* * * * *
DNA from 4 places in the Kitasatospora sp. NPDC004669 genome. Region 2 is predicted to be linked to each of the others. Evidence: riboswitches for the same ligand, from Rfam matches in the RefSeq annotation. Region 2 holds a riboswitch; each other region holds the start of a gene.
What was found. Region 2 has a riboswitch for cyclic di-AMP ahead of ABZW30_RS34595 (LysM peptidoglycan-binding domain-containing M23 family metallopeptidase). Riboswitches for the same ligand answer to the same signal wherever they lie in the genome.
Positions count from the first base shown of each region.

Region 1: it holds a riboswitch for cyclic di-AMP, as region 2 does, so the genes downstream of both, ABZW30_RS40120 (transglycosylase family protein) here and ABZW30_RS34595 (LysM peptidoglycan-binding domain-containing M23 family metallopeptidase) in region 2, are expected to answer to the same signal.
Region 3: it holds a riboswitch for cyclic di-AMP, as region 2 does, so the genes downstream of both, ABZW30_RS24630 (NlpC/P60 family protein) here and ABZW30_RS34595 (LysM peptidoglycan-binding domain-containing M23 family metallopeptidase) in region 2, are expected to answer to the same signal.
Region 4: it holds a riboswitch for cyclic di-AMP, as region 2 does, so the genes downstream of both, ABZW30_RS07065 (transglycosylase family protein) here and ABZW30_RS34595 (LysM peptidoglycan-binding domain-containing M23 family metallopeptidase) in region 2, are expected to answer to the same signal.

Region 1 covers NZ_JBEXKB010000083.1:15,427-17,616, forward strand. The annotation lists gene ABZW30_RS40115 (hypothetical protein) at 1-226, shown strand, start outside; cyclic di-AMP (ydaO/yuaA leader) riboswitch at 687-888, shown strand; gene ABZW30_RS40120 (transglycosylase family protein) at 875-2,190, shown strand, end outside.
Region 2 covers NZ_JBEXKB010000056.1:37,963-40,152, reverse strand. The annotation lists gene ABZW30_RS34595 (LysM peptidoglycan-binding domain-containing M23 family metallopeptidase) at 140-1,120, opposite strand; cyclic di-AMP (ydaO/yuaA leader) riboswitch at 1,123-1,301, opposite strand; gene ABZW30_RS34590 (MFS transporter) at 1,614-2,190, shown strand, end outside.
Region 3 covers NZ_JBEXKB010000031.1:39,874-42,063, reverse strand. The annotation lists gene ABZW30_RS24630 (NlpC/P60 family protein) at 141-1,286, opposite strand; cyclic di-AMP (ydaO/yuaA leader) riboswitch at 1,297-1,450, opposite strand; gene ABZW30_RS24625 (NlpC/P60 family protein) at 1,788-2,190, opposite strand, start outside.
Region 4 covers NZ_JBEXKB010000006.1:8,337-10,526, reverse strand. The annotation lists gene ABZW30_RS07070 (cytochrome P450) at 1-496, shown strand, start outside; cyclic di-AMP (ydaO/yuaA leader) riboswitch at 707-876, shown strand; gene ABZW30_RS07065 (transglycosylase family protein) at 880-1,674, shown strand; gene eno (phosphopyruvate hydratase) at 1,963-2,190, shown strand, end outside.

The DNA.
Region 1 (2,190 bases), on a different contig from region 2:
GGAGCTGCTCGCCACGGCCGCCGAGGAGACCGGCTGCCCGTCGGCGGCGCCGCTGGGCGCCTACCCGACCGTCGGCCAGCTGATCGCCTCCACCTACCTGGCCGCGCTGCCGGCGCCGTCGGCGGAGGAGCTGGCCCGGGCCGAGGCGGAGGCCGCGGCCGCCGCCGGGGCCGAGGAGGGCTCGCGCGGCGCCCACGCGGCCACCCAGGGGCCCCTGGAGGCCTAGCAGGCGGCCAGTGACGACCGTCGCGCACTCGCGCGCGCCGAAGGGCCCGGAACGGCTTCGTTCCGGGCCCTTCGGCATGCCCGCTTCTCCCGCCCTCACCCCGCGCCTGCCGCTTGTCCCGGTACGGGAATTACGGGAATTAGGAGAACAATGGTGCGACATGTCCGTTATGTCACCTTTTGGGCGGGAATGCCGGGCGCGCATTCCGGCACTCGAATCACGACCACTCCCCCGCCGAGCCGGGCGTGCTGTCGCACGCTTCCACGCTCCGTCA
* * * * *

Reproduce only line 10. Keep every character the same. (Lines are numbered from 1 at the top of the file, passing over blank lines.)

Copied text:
Region 4 covers NZ_JBEXKB010000006.1:8,337-10,526, reverse strand. The annotation lists gene ABZW30_RS07070 (cytochrome P450) at 1-496, shown strand, start outside; cyclic di-AMP (ydaO/yuaA leader) riboswitch at 707-876, shown strand; gene ABZW30_RS07065 (transglycosylase family protein) at 880-1,674, shown strand; gene eno (phosphopyruvate hydratase) at 1,963-2,190, shown strand, end outside.